The Butterfly Theater/Garden was installed in 2000 by the former Friends of Kerrville-Schreiner State Park. The garden is maintained by a group of dedicated volunteers and native plant enthusiasts. Cathy Downs says,”The garden is approximately 104’x104’ which is a large and wonderful area requiring quite a bit of maintenance.” The vegetation consists almost entirely of Texas native plants. Both nectar plants and larval plants to attract the greatest diversity of butterflies are emphasized. Cathy directs service mornings and also provides learning opportunities as volunteers tend the garden. Cathy added, “With a generous grant from the chapter’s board of directors, we were able to add plants and renovate aged beds during the spring.” The garden is a certified North American Butterfly Association garden and was certified a Monarch Way Station in 2006. Ginny deWolf leads the Monarch Larval Monitoring Project team on Thursdays. A weekly butterfly census is also conducted. Additional volunteers would not only assure the garden remains healthy and productive for butterfly populations, but would also help assure sufficient staffing during educational, advanced training, and kids programs. Interested in helping and learning in the garden? We would love to have more volunteers!
Chapter members provide a monthly nature study program during the school year for students who are enrolled in the Kroc Center’s afterschool program. Our group of volunteers has planned and executed a variety of programs with the intention of encouraging young students to appreciate nature and to develop the desire to become good land stewards now and in the future. We teach a variety of subjects such as recycling by nature and by man, learning the water cycle, good watershed practices, water insects ID, plant ID, mammals, bats, and more. We use a variety of hands-on methods of study such as scavenger hunts, puppet shows, bug bingo, and others. Our volunteers have fun with the kids and enjoy sharing what they know. The stories the kids share with their parents about nature as they walk to their cars inspire us.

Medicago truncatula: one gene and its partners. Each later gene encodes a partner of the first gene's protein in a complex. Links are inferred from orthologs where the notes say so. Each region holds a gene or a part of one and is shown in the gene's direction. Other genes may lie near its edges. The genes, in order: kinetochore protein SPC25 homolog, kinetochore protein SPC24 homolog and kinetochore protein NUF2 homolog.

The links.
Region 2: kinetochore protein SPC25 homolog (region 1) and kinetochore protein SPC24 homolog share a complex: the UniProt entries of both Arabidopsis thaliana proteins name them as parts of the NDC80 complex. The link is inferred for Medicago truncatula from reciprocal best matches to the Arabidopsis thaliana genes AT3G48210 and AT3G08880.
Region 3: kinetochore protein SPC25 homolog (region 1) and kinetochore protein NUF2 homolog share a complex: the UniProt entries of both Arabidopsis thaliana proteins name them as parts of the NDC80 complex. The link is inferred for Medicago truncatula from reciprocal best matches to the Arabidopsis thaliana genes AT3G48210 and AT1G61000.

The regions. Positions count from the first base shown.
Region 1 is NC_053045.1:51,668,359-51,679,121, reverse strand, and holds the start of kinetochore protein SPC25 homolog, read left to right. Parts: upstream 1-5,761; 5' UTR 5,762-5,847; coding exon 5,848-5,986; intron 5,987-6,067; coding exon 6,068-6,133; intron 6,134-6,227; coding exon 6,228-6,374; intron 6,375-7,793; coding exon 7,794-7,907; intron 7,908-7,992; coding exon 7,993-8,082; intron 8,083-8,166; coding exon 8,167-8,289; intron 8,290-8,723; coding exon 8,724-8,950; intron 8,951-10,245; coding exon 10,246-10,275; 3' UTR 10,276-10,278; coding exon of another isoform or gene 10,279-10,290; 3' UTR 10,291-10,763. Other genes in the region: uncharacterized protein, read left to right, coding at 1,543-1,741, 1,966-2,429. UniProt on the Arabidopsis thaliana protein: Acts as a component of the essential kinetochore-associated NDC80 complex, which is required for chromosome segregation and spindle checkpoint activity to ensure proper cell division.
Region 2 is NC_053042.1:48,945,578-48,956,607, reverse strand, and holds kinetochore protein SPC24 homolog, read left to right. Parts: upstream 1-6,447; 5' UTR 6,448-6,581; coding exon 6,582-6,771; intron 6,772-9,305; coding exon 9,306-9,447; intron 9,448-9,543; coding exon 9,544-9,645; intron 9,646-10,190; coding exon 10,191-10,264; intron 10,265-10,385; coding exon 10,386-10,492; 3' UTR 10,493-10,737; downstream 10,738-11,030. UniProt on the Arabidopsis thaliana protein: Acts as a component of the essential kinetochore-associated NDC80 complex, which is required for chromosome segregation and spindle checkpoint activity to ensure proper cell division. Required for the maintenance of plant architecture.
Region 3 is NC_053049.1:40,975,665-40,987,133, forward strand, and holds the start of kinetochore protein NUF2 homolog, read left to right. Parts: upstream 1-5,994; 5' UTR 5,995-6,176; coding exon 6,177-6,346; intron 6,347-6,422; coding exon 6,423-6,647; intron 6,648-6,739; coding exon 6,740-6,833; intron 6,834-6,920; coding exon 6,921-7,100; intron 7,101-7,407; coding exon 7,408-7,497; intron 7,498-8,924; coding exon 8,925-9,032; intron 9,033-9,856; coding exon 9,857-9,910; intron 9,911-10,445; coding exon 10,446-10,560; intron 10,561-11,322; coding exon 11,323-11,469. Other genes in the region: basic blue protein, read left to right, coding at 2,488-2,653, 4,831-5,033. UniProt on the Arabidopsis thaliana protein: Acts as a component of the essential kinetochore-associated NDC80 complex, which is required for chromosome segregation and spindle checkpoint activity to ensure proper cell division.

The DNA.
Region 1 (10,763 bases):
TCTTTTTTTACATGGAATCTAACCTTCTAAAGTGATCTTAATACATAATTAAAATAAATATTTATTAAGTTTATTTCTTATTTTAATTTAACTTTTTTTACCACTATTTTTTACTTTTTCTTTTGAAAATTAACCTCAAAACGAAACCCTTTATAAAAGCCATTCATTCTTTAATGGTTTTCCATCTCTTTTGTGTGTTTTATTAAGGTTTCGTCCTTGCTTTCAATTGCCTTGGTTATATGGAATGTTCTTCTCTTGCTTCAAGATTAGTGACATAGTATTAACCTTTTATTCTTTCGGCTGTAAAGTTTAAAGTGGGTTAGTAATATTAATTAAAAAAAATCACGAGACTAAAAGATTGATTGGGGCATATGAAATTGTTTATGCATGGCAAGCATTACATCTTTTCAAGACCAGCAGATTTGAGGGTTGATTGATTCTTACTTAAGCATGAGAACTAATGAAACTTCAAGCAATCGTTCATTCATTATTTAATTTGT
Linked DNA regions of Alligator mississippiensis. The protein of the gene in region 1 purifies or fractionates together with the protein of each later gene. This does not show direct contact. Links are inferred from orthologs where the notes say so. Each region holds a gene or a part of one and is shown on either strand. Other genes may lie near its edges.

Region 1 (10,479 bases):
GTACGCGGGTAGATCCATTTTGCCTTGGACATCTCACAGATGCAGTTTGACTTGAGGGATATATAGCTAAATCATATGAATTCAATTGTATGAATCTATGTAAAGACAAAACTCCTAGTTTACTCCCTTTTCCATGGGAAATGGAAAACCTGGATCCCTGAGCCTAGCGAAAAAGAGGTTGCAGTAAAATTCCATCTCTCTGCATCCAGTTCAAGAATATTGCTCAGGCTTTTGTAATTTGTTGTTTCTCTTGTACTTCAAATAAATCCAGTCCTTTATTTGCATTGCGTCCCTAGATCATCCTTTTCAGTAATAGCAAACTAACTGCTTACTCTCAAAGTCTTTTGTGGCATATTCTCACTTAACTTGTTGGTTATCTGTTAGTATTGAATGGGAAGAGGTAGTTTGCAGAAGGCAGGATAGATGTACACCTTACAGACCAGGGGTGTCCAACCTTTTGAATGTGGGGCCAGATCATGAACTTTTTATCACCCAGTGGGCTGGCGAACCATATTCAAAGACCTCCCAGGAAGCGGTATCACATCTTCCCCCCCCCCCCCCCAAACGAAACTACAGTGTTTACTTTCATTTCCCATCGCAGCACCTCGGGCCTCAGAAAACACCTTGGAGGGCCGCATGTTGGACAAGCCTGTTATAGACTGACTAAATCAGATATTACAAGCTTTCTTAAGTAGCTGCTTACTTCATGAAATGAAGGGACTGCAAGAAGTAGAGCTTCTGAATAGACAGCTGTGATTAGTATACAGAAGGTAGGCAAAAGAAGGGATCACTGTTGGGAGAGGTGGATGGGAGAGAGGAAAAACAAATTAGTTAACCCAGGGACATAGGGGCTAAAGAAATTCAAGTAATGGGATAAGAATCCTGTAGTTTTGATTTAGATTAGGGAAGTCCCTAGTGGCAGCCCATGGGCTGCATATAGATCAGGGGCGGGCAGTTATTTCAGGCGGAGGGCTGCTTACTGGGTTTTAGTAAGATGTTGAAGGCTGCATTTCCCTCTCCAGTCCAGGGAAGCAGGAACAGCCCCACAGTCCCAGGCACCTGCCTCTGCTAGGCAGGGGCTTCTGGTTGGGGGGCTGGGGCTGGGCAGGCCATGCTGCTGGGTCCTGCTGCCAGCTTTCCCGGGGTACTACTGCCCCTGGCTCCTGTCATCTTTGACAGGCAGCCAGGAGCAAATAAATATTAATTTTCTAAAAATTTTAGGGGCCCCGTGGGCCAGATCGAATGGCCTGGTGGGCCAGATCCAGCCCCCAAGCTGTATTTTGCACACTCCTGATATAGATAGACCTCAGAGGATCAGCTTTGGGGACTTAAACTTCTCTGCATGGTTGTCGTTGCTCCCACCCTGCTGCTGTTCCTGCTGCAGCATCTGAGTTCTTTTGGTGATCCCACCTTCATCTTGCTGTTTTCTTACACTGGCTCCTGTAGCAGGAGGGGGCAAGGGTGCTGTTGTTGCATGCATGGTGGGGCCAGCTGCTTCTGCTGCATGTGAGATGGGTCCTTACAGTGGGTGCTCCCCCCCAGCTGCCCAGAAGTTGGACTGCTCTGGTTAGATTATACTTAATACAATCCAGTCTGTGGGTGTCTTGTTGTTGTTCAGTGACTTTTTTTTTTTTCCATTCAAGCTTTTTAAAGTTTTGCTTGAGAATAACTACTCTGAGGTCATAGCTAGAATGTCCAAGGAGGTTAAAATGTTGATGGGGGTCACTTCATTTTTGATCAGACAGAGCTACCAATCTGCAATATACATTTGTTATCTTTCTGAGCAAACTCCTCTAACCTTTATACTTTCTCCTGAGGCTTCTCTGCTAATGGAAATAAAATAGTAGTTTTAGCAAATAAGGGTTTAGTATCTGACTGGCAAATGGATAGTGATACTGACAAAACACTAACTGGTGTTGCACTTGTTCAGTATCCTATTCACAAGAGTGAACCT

L.A.N.D.S. (Learning Across New Dimensions in Science), Texas Wildlife Association’s youth program, works with students K–12 to create an awareness of wildlife and wildlife related issues. The program immerses children in the wonders of nature from the classroom to the back sendero. Subjects include: land ethics, conservation, wildlife management, soils, plants, ecosystems, and how to be good stewards on private lands.
Volunteers are involved with Last Chance Forever and Muleshoe Farm in the development of trails, gardens, and the restoration of a 100-year-old working farm and ranch. Each year we hope to continue the trails to showcase over 1,250 acres of the farm. Plans include bird feeding stations, permanent raptor flight enclosures for rehabilitation of injured birds, and a medicinal herb garden in addition to our butterfly garden. Creation of a curriculum that gives advanced training in conservation and land restoration is planned. Butterfly and monarch monitoring stations will be established. We began a falconry training program to have a group of trained volunteers who will make presentations about the benefits of raptors and promote raptor conservation. The feelings of holding the birds, and then the exhilaration of calling a magnificent bird to land on your hand is something that has touched each one of the Master Naturalists who participate in almost a spiritual way.